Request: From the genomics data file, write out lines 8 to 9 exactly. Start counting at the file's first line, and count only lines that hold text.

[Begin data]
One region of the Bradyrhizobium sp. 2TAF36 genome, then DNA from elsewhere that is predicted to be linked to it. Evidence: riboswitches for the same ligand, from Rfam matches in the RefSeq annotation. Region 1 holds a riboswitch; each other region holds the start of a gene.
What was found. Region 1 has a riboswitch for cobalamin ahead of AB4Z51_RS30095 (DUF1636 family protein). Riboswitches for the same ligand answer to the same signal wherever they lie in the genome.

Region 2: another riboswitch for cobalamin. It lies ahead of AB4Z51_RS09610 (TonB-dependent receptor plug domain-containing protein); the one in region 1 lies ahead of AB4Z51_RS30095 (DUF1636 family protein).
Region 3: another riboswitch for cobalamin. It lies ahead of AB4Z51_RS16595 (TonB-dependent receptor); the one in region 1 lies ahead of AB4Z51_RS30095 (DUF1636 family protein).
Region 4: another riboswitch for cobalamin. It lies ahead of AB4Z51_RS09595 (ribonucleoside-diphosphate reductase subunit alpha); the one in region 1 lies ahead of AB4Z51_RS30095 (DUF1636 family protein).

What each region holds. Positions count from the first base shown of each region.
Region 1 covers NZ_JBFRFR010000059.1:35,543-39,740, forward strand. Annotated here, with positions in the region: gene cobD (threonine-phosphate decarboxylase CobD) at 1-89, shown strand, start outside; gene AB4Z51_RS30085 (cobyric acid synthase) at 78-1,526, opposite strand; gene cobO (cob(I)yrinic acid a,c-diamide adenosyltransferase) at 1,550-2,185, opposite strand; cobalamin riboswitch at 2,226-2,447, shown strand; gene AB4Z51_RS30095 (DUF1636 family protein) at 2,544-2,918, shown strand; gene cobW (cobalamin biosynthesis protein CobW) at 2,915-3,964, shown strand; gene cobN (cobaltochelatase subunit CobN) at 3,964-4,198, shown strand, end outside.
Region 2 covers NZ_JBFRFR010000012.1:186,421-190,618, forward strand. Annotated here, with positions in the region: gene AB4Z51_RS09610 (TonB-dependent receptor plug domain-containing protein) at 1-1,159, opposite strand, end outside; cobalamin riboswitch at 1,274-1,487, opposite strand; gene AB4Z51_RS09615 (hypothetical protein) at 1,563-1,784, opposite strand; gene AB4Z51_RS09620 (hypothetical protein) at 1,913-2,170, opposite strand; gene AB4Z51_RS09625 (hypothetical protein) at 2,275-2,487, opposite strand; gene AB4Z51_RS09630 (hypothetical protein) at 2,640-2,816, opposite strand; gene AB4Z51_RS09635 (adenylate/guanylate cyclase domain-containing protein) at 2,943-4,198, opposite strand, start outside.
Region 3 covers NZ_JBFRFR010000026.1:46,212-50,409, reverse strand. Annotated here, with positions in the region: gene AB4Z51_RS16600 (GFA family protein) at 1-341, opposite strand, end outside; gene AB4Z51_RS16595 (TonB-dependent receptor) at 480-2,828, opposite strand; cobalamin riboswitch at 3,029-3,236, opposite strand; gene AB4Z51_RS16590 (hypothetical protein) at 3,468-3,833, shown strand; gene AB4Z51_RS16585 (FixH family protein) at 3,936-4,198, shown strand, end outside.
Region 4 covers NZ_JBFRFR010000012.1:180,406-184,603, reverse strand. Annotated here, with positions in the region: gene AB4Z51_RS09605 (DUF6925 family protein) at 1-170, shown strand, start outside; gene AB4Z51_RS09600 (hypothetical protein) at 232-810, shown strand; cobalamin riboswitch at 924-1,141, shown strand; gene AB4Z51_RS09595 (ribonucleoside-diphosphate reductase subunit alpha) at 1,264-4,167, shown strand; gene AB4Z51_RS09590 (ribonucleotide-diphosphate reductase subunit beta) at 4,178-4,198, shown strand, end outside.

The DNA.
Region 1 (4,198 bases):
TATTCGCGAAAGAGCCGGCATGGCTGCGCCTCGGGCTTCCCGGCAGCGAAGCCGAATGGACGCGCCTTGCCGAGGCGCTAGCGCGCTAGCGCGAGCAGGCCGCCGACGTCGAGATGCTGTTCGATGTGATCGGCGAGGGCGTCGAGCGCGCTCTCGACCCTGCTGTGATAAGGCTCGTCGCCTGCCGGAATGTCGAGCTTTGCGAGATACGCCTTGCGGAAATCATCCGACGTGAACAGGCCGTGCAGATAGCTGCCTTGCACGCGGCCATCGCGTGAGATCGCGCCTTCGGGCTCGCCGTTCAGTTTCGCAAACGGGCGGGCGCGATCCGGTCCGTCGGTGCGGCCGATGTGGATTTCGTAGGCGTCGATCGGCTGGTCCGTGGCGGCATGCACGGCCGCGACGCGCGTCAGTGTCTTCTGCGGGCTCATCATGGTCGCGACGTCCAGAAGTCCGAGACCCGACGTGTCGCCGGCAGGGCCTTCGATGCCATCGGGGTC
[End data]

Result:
Region 2 covers NZ_JBFRFR010000012.1:186,421-190,618, forward strand. Annotated here, with positions in the region: gene AB4Z51_RS09610 (TonB-dependent receptor plug domain-containing protein) at 1-1,159, opposite strand, end outside; cobalamin riboswitch at 1,274-1,487, opposite strand; gene AB4Z51_RS09615 (hypothetical protein) at 1,563-1,784, opposite strand; gene AB4Z51_RS09620 (hypothetical protein) at 1,913-2,170, opposite strand; gene AB4Z51_RS09625 (hypothetical protein) at 2,275-2,487, opposite strand; gene AB4Z51_RS09630 (hypothetical protein) at 2,640-2,816, opposite strand; gene AB4Z51_RS09635 (adenylate/guanylate cyclase domain-containing protein) at 2,943-4,198, opposite strand, start outside.
Region 3 covers NZ_JBFRFR010000026.1:46,212-50,409, reverse strand. Annotated here, with positions in the region: gene AB4Z51_RS16600 (GFA family protein) at 1-341, opposite strand, end outside; gene AB4Z51_RS16595 (TonB-dependent receptor) at 480-2,828, opposite strand; cobalamin riboswitch at 3,029-3,236, opposite strand; gene AB4Z51_RS16590 (hypothetical protein) at 3,468-3,833, shown strand; gene AB4Z51_RS16585 (FixH family protein) at 3,936-4,198, shown strand, end outside.